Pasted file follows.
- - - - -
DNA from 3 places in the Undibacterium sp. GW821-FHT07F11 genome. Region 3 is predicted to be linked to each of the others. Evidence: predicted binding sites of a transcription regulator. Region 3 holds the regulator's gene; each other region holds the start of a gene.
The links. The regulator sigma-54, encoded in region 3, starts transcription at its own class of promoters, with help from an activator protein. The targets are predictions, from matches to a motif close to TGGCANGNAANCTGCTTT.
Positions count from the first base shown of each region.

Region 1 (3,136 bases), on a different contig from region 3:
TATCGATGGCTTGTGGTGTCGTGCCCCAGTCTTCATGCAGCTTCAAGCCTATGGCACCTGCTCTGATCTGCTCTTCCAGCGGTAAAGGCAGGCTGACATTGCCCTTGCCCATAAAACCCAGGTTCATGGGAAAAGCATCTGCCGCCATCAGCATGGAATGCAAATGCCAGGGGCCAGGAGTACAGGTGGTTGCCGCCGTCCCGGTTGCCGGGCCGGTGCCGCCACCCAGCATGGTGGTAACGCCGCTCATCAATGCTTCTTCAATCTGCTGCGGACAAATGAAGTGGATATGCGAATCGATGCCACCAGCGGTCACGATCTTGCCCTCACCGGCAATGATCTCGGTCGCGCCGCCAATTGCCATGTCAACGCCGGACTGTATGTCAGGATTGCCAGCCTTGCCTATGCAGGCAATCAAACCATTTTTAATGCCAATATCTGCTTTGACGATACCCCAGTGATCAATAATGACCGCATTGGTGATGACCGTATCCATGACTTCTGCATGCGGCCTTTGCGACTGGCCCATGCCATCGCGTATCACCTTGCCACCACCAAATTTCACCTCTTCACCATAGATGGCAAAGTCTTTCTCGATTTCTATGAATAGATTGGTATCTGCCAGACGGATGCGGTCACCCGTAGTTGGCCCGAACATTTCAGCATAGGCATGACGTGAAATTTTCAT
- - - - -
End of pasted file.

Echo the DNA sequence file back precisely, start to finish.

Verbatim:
DNA from 3 places in the Undibacterium sp. GW821-FHT07F11 genome. Region 3 is predicted to be linked to each of the others. Evidence: predicted binding sites of a transcription regulator. Region 3 holds the regulator's gene; each other region holds the start of a gene.
The links. The regulator sigma-54, encoded in region 3, starts transcription at its own class of promoters, with help from an activator protein. The targets are predictions, from matches to a motif close to TGGCANGNAANCTGCTTT.
Positions count from the first base shown of each region.

Region 1 (3,136 bases), on a different contig from region 3:
TATCGATGGCTTGTGGTGTCGTGCCCCAGTCTTCATGCAGCTTCAAGCCTATGGCACCTGCTCTGATCTGCTCTTCCAGCGGTAAAGGCAGGCTGACATTGCCCTTGCCCATAAAACCCAGGTTCATGGGAAAAGCATCTGCCGCCATCAGCATGGAATGCAAATGCCAGGGGCCAGGAGTACAGGTGGTTGCCGCCGTCCCGGTTGCCGGGCCGGTGCCGCCACCCAGCATGGTGGTAACGCCGCTCATCAATGCTTCTTCAATCTGCTGCGGACAAATGAAGTGGATATGCGAATCGATGCCACCAGCGGTCACGATCTTGCCCTCACCGGCAATGATCTCGGTCGCGCCGCCAATTGCCATGTCAACGCCGGACTGTATGTCAGGATTGCCAGCCTTGCCTATGCAGGCAATCAAACCATTTTTAATGCCAATATCTGCTTTGACGATACCCCAGTGATCAATAATGACCGCATTGGTGATGACCGTATCCATGACTTCTGCATGCGGCCTTTGCGACTGGCCCATGCCATCGCGTATCACCTTGCCACCACCAAATTTCACCTCTTCACCATAGATGGCAAAGTCTTTCTCGATTTCTATGAATAGATTGGTATCTGCCAGACGGATGCGGTCACCCGTAGTTGGCCCGAACATTTCAGCATAGGCATGACGTGAAATTTTCAT